[Article] Ancient Soil-Transmitted Parasite Eggs Detected from the Sixth Century Three Kingdom Period Silla Tomb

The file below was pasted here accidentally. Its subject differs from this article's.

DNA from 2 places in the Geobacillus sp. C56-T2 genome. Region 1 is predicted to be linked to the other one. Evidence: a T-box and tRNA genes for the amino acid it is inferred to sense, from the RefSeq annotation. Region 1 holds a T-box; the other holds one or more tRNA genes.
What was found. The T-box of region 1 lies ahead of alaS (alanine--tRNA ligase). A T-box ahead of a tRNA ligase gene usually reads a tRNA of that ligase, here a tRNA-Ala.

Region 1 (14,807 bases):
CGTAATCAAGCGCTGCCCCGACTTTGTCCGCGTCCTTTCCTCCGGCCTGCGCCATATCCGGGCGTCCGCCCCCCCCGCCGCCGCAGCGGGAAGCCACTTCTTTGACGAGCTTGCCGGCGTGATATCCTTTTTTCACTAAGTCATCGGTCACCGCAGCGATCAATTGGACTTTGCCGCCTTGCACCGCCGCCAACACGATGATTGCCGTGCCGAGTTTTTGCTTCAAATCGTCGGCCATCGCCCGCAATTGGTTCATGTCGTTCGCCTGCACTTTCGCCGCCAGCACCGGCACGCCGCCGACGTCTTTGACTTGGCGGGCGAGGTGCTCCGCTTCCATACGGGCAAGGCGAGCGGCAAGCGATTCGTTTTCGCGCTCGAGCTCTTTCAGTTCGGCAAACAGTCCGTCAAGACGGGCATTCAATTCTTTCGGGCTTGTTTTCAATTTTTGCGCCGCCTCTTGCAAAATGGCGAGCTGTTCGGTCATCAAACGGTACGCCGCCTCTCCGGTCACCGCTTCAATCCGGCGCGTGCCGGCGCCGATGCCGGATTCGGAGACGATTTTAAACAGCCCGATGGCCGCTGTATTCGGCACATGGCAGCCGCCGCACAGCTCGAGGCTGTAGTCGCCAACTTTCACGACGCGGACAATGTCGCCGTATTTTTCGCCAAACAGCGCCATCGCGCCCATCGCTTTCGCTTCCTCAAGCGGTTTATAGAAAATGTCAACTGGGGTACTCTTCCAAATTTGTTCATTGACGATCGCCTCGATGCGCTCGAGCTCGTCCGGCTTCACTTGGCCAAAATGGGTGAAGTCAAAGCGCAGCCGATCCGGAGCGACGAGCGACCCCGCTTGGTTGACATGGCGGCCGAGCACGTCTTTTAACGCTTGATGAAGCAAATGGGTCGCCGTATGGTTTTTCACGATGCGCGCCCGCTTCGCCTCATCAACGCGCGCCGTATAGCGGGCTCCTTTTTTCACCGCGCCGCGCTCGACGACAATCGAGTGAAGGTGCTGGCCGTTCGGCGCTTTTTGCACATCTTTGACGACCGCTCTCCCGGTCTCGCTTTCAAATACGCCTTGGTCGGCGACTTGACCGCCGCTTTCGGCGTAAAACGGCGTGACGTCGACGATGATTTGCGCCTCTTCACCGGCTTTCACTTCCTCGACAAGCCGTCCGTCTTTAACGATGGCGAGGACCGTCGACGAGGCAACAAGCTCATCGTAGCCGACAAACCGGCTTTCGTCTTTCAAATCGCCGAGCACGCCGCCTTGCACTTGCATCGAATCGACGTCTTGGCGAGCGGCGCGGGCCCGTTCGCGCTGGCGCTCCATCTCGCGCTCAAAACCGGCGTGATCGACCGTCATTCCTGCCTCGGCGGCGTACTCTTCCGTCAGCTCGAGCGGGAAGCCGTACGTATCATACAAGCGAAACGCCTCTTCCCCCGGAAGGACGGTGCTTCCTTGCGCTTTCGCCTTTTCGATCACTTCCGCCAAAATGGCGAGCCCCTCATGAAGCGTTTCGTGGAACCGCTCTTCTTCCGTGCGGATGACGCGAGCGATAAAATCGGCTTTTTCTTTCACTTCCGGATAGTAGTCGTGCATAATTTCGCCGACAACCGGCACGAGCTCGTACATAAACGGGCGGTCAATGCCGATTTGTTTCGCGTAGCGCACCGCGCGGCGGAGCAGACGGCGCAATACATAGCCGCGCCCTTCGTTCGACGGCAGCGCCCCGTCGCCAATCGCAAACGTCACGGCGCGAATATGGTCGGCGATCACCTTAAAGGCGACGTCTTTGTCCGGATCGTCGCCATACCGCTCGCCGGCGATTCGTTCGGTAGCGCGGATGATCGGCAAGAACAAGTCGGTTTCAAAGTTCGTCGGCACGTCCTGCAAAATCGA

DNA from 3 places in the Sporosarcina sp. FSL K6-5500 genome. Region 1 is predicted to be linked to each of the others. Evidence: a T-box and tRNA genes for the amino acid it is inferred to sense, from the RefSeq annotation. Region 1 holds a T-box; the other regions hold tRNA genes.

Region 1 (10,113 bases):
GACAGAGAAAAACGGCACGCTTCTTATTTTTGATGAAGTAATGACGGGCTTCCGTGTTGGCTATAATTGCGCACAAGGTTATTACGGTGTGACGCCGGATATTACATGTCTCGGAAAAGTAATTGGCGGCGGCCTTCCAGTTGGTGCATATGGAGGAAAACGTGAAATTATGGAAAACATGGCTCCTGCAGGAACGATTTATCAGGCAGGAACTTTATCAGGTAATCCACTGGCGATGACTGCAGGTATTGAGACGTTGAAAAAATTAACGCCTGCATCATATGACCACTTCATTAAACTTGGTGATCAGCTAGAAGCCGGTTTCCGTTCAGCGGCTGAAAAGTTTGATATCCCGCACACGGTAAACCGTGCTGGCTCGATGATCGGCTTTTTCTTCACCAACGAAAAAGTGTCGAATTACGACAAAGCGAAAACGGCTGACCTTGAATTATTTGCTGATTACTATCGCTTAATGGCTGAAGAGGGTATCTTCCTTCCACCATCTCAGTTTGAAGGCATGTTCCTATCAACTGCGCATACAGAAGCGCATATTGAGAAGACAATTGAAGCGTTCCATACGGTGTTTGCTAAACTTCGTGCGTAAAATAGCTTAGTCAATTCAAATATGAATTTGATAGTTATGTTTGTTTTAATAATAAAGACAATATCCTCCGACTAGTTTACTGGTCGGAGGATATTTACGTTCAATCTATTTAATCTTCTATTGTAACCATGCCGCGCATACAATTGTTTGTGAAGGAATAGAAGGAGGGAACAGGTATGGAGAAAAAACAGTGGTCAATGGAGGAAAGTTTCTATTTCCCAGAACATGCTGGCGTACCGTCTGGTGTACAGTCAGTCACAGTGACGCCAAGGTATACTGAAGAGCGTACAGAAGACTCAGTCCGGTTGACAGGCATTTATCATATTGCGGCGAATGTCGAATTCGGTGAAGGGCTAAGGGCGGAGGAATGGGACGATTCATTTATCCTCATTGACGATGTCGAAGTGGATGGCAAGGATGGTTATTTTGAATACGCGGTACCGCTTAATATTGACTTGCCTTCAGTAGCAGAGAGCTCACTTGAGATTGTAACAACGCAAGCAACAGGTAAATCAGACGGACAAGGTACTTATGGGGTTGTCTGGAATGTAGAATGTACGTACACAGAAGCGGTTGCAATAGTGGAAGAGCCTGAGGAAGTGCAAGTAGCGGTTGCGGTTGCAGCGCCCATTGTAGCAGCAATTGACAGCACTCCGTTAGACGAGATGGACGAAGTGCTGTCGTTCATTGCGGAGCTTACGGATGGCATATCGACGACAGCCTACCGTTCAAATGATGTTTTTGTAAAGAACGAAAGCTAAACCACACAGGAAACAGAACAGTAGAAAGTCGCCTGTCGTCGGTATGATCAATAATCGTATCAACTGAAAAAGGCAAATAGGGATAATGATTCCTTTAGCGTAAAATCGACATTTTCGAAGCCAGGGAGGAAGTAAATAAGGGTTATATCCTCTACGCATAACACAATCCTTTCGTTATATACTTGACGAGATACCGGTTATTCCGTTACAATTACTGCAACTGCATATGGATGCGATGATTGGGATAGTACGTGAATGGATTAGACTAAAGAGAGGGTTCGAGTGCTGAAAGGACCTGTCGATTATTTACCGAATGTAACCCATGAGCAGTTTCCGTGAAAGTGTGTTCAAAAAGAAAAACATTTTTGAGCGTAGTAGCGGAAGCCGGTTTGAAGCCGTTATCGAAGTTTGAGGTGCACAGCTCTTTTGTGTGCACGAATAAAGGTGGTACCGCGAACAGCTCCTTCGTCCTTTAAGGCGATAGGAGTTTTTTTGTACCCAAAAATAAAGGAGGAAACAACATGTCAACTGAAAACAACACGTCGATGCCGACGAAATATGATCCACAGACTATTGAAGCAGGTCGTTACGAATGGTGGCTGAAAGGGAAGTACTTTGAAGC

The parasitic infection patterns of the Joseon period have begun to be revealed in a series of paleoparasitological studies. However, parasitism prevailing during or before the Three Kingdom period is still relatively unexplored. In the present study, we therefore conducted parasitological examinations of soil and organic-material sediments precipitated upon human hipbone and sacrum discovered inside an ancient Mokgwakmyo tomb dating to the Silla Dynasty (57 BCE–660 CE). Within the samples, we discovered ancient Ascaris lumbricoides (eggs per gram [EPG], 46.6–48.3) and Trichuris trichiura (EPG, 32.8–62.1) eggs, the species commonly detected among Korean populations until just prior to the 1970s. These findings show that soil-transmitted parasitic infection among the Silla nobility might not have been uncommon. This is the first-ever report on the presence of ancient parasite eggs in the samples obtained from a Three Kingdom period tomb; and it also presents the earliest positive results for any of the ancient South Korean tombs paleoparasitologically examined to date.